UK group partners with SEARCA on youth programs

ClimateScience, a United Kingdom-based nonprofit organization, has collaborated with a University of the Philippines Los Baños-based Southeast Asian regional center to empower people, especially the youth to contribute to climate solutions.

Providing free educational content about the causes, consequences and solutions to climate change, ClimateScience aims to make learning fun, accessible and science-backed.

Eric Steinberger, ClimateScience co-founder, said this volunteer-driven team has become the leading provider of accessible educational resources on solutions to climate change globally.

"Agriculture takes up everything, even the largest share of our usable land resources and we recognize that it can make a huge difference in all places and communities around the world. In turn, solving climate change will always be part of agricultural innovations and agricultural education," Steinberger added.

Dr. Glenn B. Gregorio, Southeast Asian Regional Center for Graduate Study and Research in Agriculture (SEARCA) director, said SEARCA's partnership with ClimateScience is expected to provide in-depth knowledge and co-creation in initiatives in the digital sphere.

In their collaboration, ClimateScience and SEARCA have agreed on the translation of publications and information materials to ASEAN languages, idea grants for youth, leadership training, use of materials for awareness campaigns and programs for the youth and agriculture-focused cohorts in agriculture.

ASEAN stands for Association of Southeast Asian Nations.

"SEARCA is a prime example that is a multiplier of impacts on an enormous scale. If we can inspire young people to take responsibility towards a good use such as solving climate change, we would be able to further the productivity for research and development and SOLVE global issues faster," Steinberger said.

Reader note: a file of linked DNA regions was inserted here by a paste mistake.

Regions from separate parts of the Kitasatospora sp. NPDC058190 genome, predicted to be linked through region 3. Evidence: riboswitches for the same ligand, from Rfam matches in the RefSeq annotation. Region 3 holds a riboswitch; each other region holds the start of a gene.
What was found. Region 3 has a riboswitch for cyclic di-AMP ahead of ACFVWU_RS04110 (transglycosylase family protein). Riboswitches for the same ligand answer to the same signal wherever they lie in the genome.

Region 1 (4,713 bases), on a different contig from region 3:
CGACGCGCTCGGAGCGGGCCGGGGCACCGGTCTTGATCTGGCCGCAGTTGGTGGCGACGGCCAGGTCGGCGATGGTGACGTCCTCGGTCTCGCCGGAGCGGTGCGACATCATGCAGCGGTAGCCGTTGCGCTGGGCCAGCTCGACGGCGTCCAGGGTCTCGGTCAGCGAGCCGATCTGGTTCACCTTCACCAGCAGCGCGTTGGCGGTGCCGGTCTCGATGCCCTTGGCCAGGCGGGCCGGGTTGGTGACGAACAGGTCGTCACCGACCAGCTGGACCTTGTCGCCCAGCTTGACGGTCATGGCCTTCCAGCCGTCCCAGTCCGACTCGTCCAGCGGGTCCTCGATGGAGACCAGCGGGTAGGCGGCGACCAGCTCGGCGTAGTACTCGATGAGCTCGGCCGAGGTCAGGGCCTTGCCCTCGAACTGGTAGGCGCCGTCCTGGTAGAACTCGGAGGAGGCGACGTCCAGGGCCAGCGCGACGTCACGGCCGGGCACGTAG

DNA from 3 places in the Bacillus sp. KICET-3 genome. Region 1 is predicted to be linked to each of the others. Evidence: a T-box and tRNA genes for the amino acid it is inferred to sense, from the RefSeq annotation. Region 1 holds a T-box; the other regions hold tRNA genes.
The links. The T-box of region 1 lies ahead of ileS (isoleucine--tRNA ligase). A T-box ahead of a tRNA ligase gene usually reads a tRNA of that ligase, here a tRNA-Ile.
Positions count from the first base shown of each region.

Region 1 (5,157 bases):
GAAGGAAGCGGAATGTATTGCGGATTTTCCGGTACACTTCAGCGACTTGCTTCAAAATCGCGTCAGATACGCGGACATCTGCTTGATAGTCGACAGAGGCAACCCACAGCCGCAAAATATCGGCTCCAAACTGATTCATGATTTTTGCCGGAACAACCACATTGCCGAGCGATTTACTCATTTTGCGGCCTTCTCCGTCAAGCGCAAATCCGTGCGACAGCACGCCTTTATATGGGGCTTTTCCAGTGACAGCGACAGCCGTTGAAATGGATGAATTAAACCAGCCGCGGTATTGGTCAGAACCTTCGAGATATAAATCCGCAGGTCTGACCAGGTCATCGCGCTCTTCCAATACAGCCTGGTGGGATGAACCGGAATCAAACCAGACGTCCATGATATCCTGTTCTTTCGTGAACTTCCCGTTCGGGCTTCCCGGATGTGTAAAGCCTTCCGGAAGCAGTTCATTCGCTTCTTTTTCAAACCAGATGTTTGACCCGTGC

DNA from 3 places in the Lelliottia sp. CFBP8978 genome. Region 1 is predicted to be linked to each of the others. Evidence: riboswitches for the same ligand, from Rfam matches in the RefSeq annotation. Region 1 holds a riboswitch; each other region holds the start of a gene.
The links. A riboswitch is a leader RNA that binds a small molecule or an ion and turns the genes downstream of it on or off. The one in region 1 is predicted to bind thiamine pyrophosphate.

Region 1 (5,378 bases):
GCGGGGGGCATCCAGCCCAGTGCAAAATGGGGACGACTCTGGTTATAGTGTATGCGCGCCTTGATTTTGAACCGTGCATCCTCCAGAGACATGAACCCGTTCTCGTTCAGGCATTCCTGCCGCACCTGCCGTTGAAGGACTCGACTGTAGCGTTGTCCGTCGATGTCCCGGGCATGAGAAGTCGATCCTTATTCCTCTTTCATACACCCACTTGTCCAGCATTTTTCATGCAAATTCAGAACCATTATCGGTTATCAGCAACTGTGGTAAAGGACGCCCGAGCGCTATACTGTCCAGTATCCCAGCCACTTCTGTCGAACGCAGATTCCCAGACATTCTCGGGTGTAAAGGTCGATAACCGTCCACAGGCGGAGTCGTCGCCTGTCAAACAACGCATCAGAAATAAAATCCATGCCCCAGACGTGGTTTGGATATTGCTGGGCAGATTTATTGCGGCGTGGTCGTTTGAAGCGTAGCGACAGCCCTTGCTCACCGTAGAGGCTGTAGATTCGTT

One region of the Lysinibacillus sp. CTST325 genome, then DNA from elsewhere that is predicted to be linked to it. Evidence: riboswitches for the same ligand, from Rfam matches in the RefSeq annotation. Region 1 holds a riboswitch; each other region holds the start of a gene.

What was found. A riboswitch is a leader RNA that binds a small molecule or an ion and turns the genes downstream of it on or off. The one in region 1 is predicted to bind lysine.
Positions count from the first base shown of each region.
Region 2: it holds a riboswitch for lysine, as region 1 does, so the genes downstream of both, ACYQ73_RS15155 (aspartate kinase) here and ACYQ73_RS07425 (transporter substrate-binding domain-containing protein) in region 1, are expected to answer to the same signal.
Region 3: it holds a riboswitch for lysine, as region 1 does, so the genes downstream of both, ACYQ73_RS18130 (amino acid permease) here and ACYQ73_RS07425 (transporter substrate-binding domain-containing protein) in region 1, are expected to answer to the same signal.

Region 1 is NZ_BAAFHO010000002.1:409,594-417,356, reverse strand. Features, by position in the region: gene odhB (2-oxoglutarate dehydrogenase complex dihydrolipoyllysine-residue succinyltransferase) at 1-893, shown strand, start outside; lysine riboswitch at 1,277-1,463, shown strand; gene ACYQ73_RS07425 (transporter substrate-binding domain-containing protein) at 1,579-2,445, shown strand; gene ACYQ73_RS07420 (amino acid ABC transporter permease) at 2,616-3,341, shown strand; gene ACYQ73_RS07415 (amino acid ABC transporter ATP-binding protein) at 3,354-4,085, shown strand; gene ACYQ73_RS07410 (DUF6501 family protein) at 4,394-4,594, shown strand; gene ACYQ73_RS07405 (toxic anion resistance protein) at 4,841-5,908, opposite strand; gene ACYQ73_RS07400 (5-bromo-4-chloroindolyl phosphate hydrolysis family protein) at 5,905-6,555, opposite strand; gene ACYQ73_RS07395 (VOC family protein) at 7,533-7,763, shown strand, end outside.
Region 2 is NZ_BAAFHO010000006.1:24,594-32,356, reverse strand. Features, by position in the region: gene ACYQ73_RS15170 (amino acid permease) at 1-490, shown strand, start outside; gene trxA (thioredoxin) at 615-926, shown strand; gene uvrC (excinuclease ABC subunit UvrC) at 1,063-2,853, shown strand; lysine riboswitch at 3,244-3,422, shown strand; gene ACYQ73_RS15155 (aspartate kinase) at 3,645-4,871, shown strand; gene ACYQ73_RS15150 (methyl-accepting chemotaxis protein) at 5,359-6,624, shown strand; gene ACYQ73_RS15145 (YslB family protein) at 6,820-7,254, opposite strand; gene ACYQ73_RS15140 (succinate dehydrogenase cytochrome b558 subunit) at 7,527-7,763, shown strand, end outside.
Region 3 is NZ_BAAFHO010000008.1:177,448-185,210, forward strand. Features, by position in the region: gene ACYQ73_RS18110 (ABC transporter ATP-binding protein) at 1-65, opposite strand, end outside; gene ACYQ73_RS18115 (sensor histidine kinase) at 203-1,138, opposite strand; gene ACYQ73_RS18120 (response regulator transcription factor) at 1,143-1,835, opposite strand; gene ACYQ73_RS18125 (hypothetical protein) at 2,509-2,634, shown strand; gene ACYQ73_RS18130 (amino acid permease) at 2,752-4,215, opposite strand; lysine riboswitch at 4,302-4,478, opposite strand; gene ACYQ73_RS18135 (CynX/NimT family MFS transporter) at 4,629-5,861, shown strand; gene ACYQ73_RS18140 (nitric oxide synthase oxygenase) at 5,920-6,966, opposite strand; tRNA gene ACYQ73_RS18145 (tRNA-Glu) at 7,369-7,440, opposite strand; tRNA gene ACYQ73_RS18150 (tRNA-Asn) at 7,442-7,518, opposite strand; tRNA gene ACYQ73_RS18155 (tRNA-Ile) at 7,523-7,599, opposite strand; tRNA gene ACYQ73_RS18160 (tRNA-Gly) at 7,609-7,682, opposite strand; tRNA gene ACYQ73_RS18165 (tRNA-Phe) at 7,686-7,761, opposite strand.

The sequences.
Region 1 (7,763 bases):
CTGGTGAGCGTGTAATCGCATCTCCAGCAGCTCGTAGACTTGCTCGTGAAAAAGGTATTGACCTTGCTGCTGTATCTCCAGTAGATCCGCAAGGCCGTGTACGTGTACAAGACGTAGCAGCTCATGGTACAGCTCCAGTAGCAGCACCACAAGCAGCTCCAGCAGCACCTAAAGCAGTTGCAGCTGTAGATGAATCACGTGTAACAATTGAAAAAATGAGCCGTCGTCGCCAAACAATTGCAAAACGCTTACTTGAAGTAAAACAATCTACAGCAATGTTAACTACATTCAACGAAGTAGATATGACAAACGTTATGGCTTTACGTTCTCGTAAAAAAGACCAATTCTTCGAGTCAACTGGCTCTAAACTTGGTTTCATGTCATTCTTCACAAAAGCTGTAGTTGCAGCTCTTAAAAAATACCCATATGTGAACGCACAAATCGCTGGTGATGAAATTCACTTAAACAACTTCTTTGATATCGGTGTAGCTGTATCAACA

Gregorio said this is why they launched #Y4AGRI or the Young Forces for Agricultural Innovation as part of their 11th Five-Year Plan.

#Y4AGRI is the banner youth engagement initiative of SEARCA.

"Guided by the principle of 'by the youth, for the youth, and with the once youth,' the program aims to nurture young people like learners as partners and leaders for agricultural innovation," according to Gregorio.

The 34th SEARCA Online Learning and Virtual Engagement (SOLVE) webinar was titled "SOLVE Gaps in the Agri-Food System: Promoting Youth Inclusion and Innovation."

In this webinar, SEARCA highlighted the challenges faced by the youth and the success stories of Thai and Filipino young enablers in implementing community efforts to combat food insecurity and food shortage, Gregorio said.

In the webinar, an Udon Thani Rajabhat University faculty member in Thailand talked about motivations for obtaining halal food certification, including food quality guarantee, customer demand, positive attitude on halal certification and broadening business opportunities.

Louise Emmanuelle Mabulo, the Cacao Project founder, spoke about how her venture harnessed resources to rethink consumption and production methods with the spirit of empowering the next generation to make a tangible difference by working with small communities to have global impact.

SEARCA also launched the second edition of its Youth Covideo Contest to feature personal experience, practice or advocacy of Southeast Asian youth ages 15 to 35 to contribute to sustainable food consumption and food waste management.